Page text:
Boris Johnson has hailed the newly signed UK and US agreement to build Australian nuclear submarines as creating an “inseparable” partnership, which will “accelerate” the creation of a range of cyber and AI-based defence systems.
Johnson told MPs today that the agreement will enhance “security” and ensure “regional stability” in the Indo-Pacific in thinly veiled remarks aimed at China.
The new trilateral partnership, which has been dubbed AUKUS, will see the three countries draw up plans over the next 18 months to launch nuclear submarines in Australia.
The 12 state of the art submarines will put Australia’s naval technology on par with China’s, however all three countries have made clear that they will not be used to proliferate nuclear weapons.
Speaking in the House of Commons today, Johnson said: “One of the great prizes of this enterprise is Australia, the UK and the US will become inseparable partners in a project that will last for decades, creating opportunities for still greater defence and industrial cooperation.
“The integrated review of foreign and defence policy described Britain’s renewed focus on the Indo Pacific – fast becoming the geopolitical centre of the world ever more important for British trade and therefore British jobs and livelihoods.
“It amounts to a new pillar of our strategy, representing Britain’s generational commitment to the security of the Indo Pacific and showing exactly how we can help one of our oldest friends to preserve regional stability.”
The AUKUS deal was announced in a joint press conference last night by Australian Prime Minister Scott Morrison, US President Joe Biden and Johnson.
Australia previously had signed a deal with France to create the submarines that was worth around £48bn, however Canberra has now cancelled that agreement.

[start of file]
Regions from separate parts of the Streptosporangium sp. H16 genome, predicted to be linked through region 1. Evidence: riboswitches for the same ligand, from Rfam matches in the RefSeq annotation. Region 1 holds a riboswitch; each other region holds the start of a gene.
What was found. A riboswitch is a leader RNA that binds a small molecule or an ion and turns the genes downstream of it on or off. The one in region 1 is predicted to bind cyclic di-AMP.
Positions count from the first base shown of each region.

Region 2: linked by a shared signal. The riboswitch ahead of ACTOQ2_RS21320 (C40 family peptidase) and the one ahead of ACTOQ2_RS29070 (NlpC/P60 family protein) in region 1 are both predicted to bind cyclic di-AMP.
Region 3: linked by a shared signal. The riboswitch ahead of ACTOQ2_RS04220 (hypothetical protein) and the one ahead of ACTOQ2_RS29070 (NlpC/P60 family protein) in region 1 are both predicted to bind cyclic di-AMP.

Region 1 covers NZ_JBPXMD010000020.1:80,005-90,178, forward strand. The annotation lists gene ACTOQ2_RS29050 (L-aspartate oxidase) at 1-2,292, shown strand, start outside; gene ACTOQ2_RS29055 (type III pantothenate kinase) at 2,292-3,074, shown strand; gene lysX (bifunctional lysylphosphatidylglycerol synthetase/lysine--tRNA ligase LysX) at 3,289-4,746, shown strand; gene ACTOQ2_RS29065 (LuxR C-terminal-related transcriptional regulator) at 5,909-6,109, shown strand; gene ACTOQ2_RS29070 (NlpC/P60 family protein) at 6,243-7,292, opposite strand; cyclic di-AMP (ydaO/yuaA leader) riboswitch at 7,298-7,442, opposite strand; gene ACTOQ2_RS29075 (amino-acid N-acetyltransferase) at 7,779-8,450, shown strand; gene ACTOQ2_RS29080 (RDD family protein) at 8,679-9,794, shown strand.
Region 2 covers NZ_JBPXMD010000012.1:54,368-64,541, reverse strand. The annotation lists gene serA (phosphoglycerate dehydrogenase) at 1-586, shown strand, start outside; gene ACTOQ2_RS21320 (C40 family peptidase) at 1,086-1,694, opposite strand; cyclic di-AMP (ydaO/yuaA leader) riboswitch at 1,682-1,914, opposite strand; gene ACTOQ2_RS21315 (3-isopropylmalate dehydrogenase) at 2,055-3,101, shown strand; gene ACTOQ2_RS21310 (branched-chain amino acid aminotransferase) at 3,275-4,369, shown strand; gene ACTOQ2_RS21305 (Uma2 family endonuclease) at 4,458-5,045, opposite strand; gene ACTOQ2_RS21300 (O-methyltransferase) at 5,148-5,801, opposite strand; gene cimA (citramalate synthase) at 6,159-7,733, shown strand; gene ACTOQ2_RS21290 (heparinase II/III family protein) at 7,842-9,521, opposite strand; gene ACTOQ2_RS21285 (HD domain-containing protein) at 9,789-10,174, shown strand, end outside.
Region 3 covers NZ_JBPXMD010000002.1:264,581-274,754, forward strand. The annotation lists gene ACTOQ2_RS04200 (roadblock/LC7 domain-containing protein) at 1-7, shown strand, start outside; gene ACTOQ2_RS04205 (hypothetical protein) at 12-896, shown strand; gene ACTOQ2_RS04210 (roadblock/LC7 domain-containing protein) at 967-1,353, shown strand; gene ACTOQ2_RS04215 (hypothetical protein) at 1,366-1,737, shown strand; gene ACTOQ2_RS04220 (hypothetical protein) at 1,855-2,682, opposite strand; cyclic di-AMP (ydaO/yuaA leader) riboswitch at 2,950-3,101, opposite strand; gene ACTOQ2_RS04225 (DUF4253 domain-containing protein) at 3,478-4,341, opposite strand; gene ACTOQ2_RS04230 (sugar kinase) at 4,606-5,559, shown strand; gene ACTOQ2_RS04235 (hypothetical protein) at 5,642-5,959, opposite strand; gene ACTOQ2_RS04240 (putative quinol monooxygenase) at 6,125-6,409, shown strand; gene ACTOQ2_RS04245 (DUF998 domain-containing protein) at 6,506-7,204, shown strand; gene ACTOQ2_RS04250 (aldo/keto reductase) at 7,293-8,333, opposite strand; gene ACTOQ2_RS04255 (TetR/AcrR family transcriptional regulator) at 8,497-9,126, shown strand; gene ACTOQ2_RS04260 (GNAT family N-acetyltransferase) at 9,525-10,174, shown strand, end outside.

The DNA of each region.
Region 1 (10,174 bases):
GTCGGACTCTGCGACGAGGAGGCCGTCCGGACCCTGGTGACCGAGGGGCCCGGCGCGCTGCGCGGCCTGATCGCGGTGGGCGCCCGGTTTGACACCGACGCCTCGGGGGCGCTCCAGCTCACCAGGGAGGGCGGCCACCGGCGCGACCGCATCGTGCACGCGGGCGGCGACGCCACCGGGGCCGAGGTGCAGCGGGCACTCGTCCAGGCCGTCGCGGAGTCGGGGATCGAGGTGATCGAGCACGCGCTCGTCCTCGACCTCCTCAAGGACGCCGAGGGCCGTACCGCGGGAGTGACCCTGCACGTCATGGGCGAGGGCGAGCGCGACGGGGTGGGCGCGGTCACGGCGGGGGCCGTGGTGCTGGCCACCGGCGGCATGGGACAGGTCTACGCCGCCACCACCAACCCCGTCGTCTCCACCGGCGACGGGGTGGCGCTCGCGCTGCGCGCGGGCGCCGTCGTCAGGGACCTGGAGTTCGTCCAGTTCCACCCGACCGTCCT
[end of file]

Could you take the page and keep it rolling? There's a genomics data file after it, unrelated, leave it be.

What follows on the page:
The new AUKUS agreement will see the three countries align more closely on regional foreign policy, along with increased military integration.
Johnson said that it would also propel efforts to modernise the UK’s defence systems in a number of areas.
“While our partnership will begin with nuclear submarines, now we have created AUKUS we expect to accelerate the development for other advanced defence systems, including in cyber, AI, quantum computing and undersea capabilities,” he said.
Speaking at the press conference last night, Biden said: “We need to be able to address both the current strategic environment in the region and how it may evolve, because the future of each of our nations and indeed the world depends on a free and open Indo-Pacific, enduring and flourishing in the years ahead.”
Labour leader Sir Keir Starmer welcomed the new pact, but called for greater clarity on the government’s stance on China.
UK-China relations have become increasingly frosty over the past 18 months, however the government’s recent integrated review of foreign and defence policy said the country was only a “systemic competitor” and emphasised the need to strengthen economic ties with Beijing.
“With COP26 around the corner, the UK’s approach to China matters. But for years Conservative governments pursued a naïve ‘Golden Era’ policy which turned a blind eye to security and human rights concerns,” Starmer said.
“That policy unraveled and we are still managing the consequences.”